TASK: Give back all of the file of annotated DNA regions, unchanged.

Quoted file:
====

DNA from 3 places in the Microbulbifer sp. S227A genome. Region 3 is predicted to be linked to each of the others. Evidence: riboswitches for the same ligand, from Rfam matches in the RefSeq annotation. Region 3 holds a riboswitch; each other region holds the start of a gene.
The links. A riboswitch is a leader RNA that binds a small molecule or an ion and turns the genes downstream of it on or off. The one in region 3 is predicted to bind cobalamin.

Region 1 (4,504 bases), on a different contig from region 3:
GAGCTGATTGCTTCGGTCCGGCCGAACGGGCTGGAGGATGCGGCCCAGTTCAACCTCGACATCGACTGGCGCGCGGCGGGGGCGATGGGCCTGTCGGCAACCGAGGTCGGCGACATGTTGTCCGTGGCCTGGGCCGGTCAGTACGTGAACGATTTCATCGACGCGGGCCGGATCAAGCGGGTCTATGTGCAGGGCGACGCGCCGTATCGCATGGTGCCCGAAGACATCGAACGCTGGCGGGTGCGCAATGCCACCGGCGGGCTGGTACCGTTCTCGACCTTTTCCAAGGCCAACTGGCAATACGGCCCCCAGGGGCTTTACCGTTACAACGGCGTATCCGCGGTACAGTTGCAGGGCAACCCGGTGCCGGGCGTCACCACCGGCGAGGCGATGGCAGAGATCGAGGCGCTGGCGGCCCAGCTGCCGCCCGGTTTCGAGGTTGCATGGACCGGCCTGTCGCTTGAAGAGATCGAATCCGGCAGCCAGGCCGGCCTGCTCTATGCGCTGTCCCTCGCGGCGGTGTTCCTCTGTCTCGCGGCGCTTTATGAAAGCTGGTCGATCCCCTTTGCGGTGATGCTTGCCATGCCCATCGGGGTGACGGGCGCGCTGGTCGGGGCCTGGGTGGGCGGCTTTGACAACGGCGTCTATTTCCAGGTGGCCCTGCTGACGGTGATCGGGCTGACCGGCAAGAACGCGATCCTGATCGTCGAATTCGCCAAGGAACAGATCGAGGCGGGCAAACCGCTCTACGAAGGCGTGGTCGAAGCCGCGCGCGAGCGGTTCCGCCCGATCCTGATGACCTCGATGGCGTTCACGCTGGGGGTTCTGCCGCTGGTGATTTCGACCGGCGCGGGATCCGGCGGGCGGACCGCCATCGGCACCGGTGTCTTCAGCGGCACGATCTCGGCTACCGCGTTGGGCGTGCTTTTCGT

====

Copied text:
DNA from 3 places in the Microbulbifer sp. S227A genome. Region 3 is predicted to be linked to each of the others. Evidence: riboswitches for the same ligand, from Rfam matches in the RefSeq annotation. Region 3 holds a riboswitch; each other region holds the start of a gene.
The links. A riboswitch is a leader RNA that binds a small molecule or an ion and turns the genes downstream of it on or off. The one in region 3 is predicted to bind cobalamin.

Region 1 (4,504 bases), on a different contig from region 3:
GAGCTGATTGCTTCGGTCCGGCCGAACGGGCTGGAGGATGCGGCCCAGTTCAACCTCGACATCGACTGGCGCGCGGCGGGGGCGATGGGCCTGTCGGCAACCGAGGTCGGCGACATGTTGTCCGTGGCCTGGGCCGGTCAGTACGTGAACGATTTCATCGACGCGGGCCGGATCAAGCGGGTCTATGTGCAGGGCGACGCGCCGTATCGCATGGTGCCCGAAGACATCGAACGCTGGCGGGTGCGCAATGCCACCGGCGGGCTGGTACCGTTCTCGACCTTTTCCAAGGCCAACTGGCAATACGGCCCCCAGGGGCTTTACCGTTACAACGGCGTATCCGCGGTACAGTTGCAGGGCAACCCGGTGCCGGGCGTCACCACCGGCGAGGCGATGGCAGAGATCGAGGCGCTGGCGGCCCAGCTGCCGCCCGGTTTCGAGGTTGCATGGACCGGCCTGTCGCTTGAAGAGATCGAATCCGGCAGCCAGGCCGGCCTGCTCTATGCGCTGTCCCTCGCGGCGGTGTTCCTCTGTCTCGCGGCGCTTTATGAAAGCTGGTCGATCCCCTTTGCGGTGATGCTTGCCATGCCCATCGGGGTGACGGGCGCGCTGGTCGGGGCCTGGGTGGGCGGCTTTGACAACGGCGTCTATTTCCAGGTGGCCCTGCTGACGGTGATCGGGCTGACCGGCAAGAACGCGATCCTGATCGTCGAATTCGCCAAGGAACAGATCGAGGCGGGCAAACCGCTCTACGAAGGCGTGGTCGAAGCCGCGCGCGAGCGGTTCCGCCCGATCCTGATGACCTCGATGGCGTTCACGCTGGGGGTTCTGCCGCTGGTGATTTCGACCGGCGCGGGATCCGGCGGGCGGACCGCCATCGGCACCGGTGTCTTCAGCGGCACGATCTCGGCTACCGCGTTGGGCGTGCTTTTCGT